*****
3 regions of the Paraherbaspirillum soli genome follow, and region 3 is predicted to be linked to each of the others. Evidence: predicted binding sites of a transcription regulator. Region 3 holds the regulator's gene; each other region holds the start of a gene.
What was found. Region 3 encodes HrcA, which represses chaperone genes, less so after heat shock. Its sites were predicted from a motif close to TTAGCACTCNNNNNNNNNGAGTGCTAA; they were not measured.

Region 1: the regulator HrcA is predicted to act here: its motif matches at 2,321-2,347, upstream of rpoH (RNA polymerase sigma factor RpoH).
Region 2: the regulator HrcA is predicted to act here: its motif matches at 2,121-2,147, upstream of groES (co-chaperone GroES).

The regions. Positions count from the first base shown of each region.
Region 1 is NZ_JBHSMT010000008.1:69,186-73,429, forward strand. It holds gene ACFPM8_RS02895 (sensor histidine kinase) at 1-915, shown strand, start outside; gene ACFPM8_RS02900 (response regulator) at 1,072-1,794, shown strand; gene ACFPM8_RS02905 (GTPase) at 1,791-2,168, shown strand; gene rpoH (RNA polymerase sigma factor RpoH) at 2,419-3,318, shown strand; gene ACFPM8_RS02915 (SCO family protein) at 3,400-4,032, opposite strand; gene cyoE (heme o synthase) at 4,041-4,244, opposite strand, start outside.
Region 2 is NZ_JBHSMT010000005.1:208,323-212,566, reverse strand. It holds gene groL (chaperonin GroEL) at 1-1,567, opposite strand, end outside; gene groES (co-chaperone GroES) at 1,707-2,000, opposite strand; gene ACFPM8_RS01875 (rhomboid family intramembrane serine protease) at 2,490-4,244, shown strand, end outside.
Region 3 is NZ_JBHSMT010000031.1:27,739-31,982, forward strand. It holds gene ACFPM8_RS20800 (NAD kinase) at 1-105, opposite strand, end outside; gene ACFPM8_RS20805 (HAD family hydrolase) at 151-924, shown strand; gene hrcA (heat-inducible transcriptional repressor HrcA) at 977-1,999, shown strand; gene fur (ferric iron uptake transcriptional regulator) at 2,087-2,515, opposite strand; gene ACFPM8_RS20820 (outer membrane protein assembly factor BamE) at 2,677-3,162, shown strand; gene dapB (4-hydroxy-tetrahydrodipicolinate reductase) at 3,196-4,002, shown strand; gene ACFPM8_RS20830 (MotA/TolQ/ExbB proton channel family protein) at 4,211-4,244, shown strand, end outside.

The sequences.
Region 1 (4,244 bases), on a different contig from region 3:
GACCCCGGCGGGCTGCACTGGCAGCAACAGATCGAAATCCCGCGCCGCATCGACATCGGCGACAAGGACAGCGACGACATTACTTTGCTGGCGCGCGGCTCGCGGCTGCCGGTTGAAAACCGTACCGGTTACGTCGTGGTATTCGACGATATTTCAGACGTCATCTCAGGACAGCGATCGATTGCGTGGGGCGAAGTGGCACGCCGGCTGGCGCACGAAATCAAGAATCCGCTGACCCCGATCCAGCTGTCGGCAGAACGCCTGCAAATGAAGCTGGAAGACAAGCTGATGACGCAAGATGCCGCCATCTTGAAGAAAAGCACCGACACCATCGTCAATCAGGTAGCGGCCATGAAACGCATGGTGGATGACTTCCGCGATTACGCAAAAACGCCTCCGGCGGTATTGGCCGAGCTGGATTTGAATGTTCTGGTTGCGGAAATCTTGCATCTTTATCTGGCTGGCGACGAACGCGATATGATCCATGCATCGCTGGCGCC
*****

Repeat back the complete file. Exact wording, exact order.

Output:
3 regions of the Paraherbaspirillum soli genome follow, and region 3 is predicted to be linked to each of the others. Evidence: predicted binding sites of a transcription regulator. Region 3 holds the regulator's gene; each other region holds the start of a gene.
What was found. Region 3 encodes HrcA, which represses chaperone genes, less so after heat shock. Its sites were predicted from a motif close to TTAGCACTCNNNNNNNNNGAGTGCTAA; they were not measured.

Region 1: the regulator HrcA is predicted to act here: its motif matches at 2,321-2,347, upstream of rpoH (RNA polymerase sigma factor RpoH).
Region 2: the regulator HrcA is predicted to act here: its motif matches at 2,121-2,147, upstream of groES (co-chaperone GroES).

The regions. Positions count from the first base shown of each region.
Region 1 is NZ_JBHSMT010000008.1:69,186-73,429, forward strand. It holds gene ACFPM8_RS02895 (sensor histidine kinase) at 1-915, shown strand, start outside; gene ACFPM8_RS02900 (response regulator) at 1,072-1,794, shown strand; gene ACFPM8_RS02905 (GTPase) at 1,791-2,168, shown strand; gene rpoH (RNA polymerase sigma factor RpoH) at 2,419-3,318, shown strand; gene ACFPM8_RS02915 (SCO family protein) at 3,400-4,032, opposite strand; gene cyoE (heme o synthase) at 4,041-4,244, opposite strand, start outside.
Region 2 is NZ_JBHSMT010000005.1:208,323-212,566, reverse strand. It holds gene groL (chaperonin GroEL) at 1-1,567, opposite strand, end outside; gene groES (co-chaperone GroES) at 1,707-2,000, opposite strand; gene ACFPM8_RS01875 (rhomboid family intramembrane serine protease) at 2,490-4,244, shown strand, end outside.
Region 3 is NZ_JBHSMT010000031.1:27,739-31,982, forward strand. It holds gene ACFPM8_RS20800 (NAD kinase) at 1-105, opposite strand, end outside; gene ACFPM8_RS20805 (HAD family hydrolase) at 151-924, shown strand; gene hrcA (heat-inducible transcriptional repressor HrcA) at 977-1,999, shown strand; gene fur (ferric iron uptake transcriptional regulator) at 2,087-2,515, opposite strand; gene ACFPM8_RS20820 (outer membrane protein assembly factor BamE) at 2,677-3,162, shown strand; gene dapB (4-hydroxy-tetrahydrodipicolinate reductase) at 3,196-4,002, shown strand; gene ACFPM8_RS20830 (MotA/TolQ/ExbB proton channel family protein) at 4,211-4,244, shown strand, end outside.

The sequences.
Region 1 (4,244 bases), on a different contig from region 3:
GACCCCGGCGGGCTGCACTGGCAGCAACAGATCGAAATCCCGCGCCGCATCGACATCGGCGACAAGGACAGCGACGACATTACTTTGCTGGCGCGCGGCTCGCGGCTGCCGGTTGAAAACCGTACCGGTTACGTCGTGGTATTCGACGATATTTCAGACGTCATCTCAGGACAGCGATCGATTGCGTGGGGCGAAGTGGCACGCCGGCTGGCGCACGAAATCAAGAATCCGCTGACCCCGATCCAGCTGTCGGCAGAACGCCTGCAAATGAAGCTGGAAGACAAGCTGATGACGCAAGATGCCGCCATCTTGAAGAAAAGCACCGACACCATCGTCAATCAGGTAGCGGCCATGAAACGCATGGTGGATGACTTCCGCGATTACGCAAAAACGCCTCCGGCGGTATTGGCCGAGCTGGATTTGAATGTTCTGGTTGCGGAAATCTTGCATCTTTATCTGGCTGGCGACGAACGCGATATGATCCATGCATCGCTGGCGCC